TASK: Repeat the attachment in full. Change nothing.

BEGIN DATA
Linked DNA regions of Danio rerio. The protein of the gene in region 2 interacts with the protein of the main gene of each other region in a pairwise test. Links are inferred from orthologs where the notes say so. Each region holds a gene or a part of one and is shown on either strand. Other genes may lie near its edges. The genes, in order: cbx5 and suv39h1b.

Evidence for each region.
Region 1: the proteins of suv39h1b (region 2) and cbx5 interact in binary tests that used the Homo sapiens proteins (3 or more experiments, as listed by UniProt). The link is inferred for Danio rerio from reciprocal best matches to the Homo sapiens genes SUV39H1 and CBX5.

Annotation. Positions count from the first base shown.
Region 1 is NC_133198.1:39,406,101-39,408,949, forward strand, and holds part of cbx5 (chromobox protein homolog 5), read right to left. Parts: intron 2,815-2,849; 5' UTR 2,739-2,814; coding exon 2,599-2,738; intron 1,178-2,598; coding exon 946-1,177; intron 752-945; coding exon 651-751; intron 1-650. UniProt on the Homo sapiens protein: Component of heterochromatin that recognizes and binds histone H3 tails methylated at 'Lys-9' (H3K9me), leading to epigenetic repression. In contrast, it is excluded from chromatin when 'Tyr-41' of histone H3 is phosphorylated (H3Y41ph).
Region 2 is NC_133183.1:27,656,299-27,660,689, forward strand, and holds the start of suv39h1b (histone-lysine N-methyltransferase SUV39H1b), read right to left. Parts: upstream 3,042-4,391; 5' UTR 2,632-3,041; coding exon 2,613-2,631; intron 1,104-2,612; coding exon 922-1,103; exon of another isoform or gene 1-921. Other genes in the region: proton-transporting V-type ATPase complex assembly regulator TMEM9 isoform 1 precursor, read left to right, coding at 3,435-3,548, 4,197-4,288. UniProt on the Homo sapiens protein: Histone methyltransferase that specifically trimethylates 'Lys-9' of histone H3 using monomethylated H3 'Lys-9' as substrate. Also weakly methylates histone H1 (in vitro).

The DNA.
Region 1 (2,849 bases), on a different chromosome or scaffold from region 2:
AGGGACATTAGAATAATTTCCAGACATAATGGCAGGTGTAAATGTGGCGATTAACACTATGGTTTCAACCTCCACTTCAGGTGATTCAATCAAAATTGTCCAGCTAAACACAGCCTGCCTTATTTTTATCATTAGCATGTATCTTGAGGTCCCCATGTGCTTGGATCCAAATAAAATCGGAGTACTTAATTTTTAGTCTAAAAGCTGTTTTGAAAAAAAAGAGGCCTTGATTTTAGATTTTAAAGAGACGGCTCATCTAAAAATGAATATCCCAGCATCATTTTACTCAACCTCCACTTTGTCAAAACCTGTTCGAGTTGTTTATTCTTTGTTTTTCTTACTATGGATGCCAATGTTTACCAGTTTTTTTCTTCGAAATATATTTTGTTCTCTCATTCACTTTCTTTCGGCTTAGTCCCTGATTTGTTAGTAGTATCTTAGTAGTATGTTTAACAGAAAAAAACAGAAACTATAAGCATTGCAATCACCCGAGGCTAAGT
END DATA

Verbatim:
Linked DNA regions of Danio rerio. The protein of the gene in region 2 interacts with the protein of the main gene of each other region in a pairwise test. Links are inferred from orthologs where the notes say so. Each region holds a gene or a part of one and is shown on either strand. Other genes may lie near its edges. The genes, in order: cbx5 and suv39h1b.

Evidence for each region.
Region 1: the proteins of suv39h1b (region 2) and cbx5 interact in binary tests that used the Homo sapiens proteins (3 or more experiments, as listed by UniProt). The link is inferred for Danio rerio from reciprocal best matches to the Homo sapiens genes SUV39H1 and CBX5.

Annotation. Positions count from the first base shown.
Region 1 is NC_133198.1:39,406,101-39,408,949, forward strand, and holds part of cbx5 (chromobox protein homolog 5), read right to left. Parts: intron 2,815-2,849; 5' UTR 2,739-2,814; coding exon 2,599-2,738; intron 1,178-2,598; coding exon 946-1,177; intron 752-945; coding exon 651-751; intron 1-650. UniProt on the Homo sapiens protein: Component of heterochromatin that recognizes and binds histone H3 tails methylated at 'Lys-9' (H3K9me), leading to epigenetic repression. In contrast, it is excluded from chromatin when 'Tyr-41' of histone H3 is phosphorylated (H3Y41ph).
Region 2 is NC_133183.1:27,656,299-27,660,689, forward strand, and holds the start of suv39h1b (histone-lysine N-methyltransferase SUV39H1b), read right to left. Parts: upstream 3,042-4,391; 5' UTR 2,632-3,041; coding exon 2,613-2,631; intron 1,104-2,612; coding exon 922-1,103; exon of another isoform or gene 1-921. Other genes in the region: proton-transporting V-type ATPase complex assembly regulator TMEM9 isoform 1 precursor, read left to right, coding at 3,435-3,548, 4,197-4,288. UniProt on the Homo sapiens protein: Histone methyltransferase that specifically trimethylates 'Lys-9' of histone H3 using monomethylated H3 'Lys-9' as substrate. Also weakly methylates histone H1 (in vitro).

The DNA.
Region 1 (2,849 bases), on a different chromosome or scaffold from region 2:
AGGGACATTAGAATAATTTCCAGACATAATGGCAGGTGTAAATGTGGCGATTAACACTATGGTTTCAACCTCCACTTCAGGTGATTCAATCAAAATTGTCCAGCTAAACACAGCCTGCCTTATTTTTATCATTAGCATGTATCTTGAGGTCCCCATGTGCTTGGATCCAAATAAAATCGGAGTACTTAATTTTTAGTCTAAAAGCTGTTTTGAAAAAAAAGAGGCCTTGATTTTAGATTTTAAAGAGACGGCTCATCTAAAAATGAATATCCCAGCATCATTTTACTCAACCTCCACTTTGTCAAAACCTGTTCGAGTTGTTTATTCTTTGTTTTTCTTACTATGGATGCCAATGTTTACCAGTTTTTTTCTTCGAAATATATTTTGTTCTCTCATTCACTTTCTTTCGGCTTAGTCCCTGATTTGTTAGTAGTATCTTAGTAGTATGTTTAACAGAAAAAAACAGAAACTATAAGCATTGCAATCACCCGAGGCTAAGT